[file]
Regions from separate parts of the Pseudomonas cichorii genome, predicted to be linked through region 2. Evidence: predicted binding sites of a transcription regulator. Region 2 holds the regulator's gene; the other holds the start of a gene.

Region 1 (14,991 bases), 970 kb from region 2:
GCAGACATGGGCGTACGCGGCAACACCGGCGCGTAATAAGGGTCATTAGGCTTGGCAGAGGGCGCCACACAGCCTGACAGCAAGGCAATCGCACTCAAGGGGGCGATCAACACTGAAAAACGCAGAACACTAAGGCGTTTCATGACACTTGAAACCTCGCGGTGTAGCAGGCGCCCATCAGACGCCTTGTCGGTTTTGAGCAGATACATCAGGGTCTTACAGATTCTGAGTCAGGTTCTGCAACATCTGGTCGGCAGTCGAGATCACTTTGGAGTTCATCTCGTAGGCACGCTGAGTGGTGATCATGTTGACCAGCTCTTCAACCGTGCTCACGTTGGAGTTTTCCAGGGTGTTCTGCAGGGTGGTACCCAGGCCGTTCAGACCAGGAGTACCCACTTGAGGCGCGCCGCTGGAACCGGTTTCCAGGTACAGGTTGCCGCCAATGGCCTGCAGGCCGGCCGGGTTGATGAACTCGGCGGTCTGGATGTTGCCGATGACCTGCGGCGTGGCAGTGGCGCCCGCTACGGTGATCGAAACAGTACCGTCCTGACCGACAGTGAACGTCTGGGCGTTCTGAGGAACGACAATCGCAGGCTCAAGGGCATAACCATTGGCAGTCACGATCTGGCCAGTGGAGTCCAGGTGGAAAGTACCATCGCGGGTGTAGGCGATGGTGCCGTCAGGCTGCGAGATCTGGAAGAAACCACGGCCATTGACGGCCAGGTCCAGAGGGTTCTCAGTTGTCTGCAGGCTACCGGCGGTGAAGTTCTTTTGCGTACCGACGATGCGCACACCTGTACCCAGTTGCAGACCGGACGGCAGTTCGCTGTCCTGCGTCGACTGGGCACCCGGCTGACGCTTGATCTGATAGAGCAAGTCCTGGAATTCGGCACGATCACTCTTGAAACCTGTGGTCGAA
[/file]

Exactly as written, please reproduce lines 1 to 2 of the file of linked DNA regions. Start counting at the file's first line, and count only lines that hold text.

Regions from separate parts of the Pseudomonas cichorii genome, predicted to be linked through region 2. Evidence: predicted binding sites of a transcription regulator. Region 2 holds the regulator's gene; the other holds the start of a gene.

Region 1 (14,991 bases), 970 kb from region 2: